There was the man who heralded a train-full of Labour MPs in Glasgow, by shouting “Welcome to our imperial overlords!” and playing the “Imperial Death March” from Star Wars through a speaker on his bike. Hooray for him. And there were the bored teenagers at the BBC’s The Big, Big Debate who used the suggested hashtag to ridicule George Galloway’s hat.

No-campaign supporter Piers Morgan has been driven half to distraction on Twitter by relentless Glaswegian insults: “Since I’ve no idea what a ‘bawbag’ or ‘bampot’ is,” he huffed last week, “there’s little point in you Yes campaigners deploying these particular epithets at me.”

In Scotland, they used to define a gentleman as “someone who knows how to play the bagpipes, but doesn’t”. Let’s revise: a gentleman is someone who knows how to play the ‘bawbags’ and does it to perfection.

Tip of the iceberg

Ever heard of LeSean McCoy? No, me neither, but suffice to say he’s a big player in America’s NFL and also a big player in the downfall of their broken tipping system.

European visitors to the States are often mystified by a service culture that demands tips for bartenders, taxi drivers, parking valets and, most especially, waiting staff – who get an extra 20 per cent as standard.

In Europe, tipping tends to be a way of acknowledging service that goes above and beyond. In America, it’s a supplement to low service industry wages. The amount you give is less a reflection of the server’s hospitality, and more a reflection of your human decency. No one wants to be a “bad tipper”.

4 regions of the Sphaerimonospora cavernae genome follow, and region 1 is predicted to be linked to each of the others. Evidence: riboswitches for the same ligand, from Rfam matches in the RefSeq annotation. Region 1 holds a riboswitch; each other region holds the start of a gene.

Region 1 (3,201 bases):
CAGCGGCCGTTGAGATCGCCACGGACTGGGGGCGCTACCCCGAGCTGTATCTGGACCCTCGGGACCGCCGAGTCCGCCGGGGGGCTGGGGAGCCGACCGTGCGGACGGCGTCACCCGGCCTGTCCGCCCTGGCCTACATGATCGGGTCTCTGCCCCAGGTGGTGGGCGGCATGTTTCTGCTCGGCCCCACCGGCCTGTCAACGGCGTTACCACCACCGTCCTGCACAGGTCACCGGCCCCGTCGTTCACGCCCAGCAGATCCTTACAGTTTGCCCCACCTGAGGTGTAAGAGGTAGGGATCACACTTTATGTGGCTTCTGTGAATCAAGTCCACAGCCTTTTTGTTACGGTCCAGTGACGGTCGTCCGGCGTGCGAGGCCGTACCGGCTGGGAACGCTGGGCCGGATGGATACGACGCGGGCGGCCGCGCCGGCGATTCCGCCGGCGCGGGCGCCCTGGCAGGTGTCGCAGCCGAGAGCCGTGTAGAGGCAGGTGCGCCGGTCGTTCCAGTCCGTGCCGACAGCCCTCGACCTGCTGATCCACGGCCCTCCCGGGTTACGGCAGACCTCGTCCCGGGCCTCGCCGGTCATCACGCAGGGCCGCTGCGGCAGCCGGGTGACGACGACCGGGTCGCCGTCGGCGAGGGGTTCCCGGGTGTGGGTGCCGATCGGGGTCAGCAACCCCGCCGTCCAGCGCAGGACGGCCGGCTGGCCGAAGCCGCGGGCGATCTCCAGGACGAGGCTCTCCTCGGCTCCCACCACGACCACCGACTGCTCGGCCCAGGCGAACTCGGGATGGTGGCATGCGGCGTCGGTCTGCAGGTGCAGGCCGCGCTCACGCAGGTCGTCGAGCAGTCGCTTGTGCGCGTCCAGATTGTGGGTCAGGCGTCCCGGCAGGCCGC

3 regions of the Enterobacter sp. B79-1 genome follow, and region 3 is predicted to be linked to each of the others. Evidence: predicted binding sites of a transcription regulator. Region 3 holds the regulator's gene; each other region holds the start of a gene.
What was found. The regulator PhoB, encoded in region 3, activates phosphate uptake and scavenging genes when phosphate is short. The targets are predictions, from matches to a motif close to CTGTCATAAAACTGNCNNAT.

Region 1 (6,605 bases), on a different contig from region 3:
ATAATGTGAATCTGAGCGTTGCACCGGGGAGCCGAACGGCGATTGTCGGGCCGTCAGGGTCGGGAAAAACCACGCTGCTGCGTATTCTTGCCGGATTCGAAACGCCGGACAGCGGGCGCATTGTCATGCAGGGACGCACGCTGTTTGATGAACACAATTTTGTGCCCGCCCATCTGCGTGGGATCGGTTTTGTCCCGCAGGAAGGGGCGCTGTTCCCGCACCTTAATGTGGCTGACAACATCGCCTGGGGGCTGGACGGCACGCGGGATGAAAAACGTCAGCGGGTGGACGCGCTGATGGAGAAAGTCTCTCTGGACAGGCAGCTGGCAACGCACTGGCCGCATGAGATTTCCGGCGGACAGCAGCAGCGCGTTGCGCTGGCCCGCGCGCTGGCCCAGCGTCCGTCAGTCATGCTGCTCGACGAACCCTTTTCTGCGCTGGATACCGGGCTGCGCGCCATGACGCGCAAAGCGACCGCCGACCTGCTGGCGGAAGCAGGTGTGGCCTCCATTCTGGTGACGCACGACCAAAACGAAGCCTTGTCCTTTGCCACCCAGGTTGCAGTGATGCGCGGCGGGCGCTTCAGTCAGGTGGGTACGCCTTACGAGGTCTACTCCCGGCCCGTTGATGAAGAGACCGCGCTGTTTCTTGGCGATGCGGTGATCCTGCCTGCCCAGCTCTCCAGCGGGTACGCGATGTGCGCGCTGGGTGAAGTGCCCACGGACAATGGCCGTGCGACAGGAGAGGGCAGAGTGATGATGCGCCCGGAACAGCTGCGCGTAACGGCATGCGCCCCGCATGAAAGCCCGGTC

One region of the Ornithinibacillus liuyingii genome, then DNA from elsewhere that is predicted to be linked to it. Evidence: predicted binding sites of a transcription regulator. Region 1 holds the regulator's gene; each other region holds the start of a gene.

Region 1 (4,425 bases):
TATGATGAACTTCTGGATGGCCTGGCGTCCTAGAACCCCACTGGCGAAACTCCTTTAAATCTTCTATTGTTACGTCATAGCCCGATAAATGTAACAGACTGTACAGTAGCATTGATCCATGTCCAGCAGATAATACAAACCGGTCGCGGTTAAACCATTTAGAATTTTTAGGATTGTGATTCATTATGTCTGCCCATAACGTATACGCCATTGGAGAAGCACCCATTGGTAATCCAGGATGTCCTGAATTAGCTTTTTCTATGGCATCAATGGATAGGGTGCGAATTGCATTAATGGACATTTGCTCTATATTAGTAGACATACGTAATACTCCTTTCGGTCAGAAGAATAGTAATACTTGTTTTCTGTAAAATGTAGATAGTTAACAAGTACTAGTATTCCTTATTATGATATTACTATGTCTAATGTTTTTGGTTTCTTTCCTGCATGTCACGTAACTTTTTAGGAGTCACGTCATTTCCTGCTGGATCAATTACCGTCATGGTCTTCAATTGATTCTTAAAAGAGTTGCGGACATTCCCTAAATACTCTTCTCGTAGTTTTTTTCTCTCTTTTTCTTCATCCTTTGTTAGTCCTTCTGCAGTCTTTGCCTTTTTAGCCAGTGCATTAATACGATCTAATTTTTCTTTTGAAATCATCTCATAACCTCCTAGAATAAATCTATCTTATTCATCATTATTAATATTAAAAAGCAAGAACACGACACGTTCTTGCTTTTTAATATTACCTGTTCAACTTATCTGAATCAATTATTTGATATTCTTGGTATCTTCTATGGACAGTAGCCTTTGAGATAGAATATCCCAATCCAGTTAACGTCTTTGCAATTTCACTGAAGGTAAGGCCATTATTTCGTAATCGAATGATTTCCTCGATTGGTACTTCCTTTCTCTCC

The mistake made by our new friend McCoy was to leave a 20 cent tip on a meal costing $61.56, because, he said, the service was bad. The restaurant tried to shame him by posting a picture of this receipt on Facebook and thus ignited a public debate.

Should a customer have the right to put a value on good service? Or is the sports star, who earns $9m (£5.5m) a year, just being cheap? From here the solution is obvious: Pay football players less, pay service staff more, and leave tips to the discretion of the customer.

Not in front of the children

“We limit how much technology our kids use at home.” Not the words of some hippy-dippy attachment parent living on a low-tech Devon commune, but of the late Apple CEO Steve Jobs. According to an article in The New York Times last week the tech-guru’s children were not even allowed iPads.

Jobs’ sentiments echo those of British American Tobacco boss David Crow, who has said he discourages his own children from smoking: “It’s bad for you. It says it on the pack”. They also chime with every other healthy-eating fast food exec and sober bartender whose lifestyle doesn’t match the one they’re flogging. These guys knew enough not to get high on their own supply. That should tell us something.

A hi-tech storm

Speaking of Apple, our future global overlords proved their power last week by downloading U2’s new album to 500 million iTunes subscribers. Mercifully, there are still powers greater than Apple in the Universe. Scientists warn the two solar storms forecast this week can “disrupt power-grids, radio and satellite communications” and, with any luck, also wipe your iPhone clean of dirgy soft-rock ballads.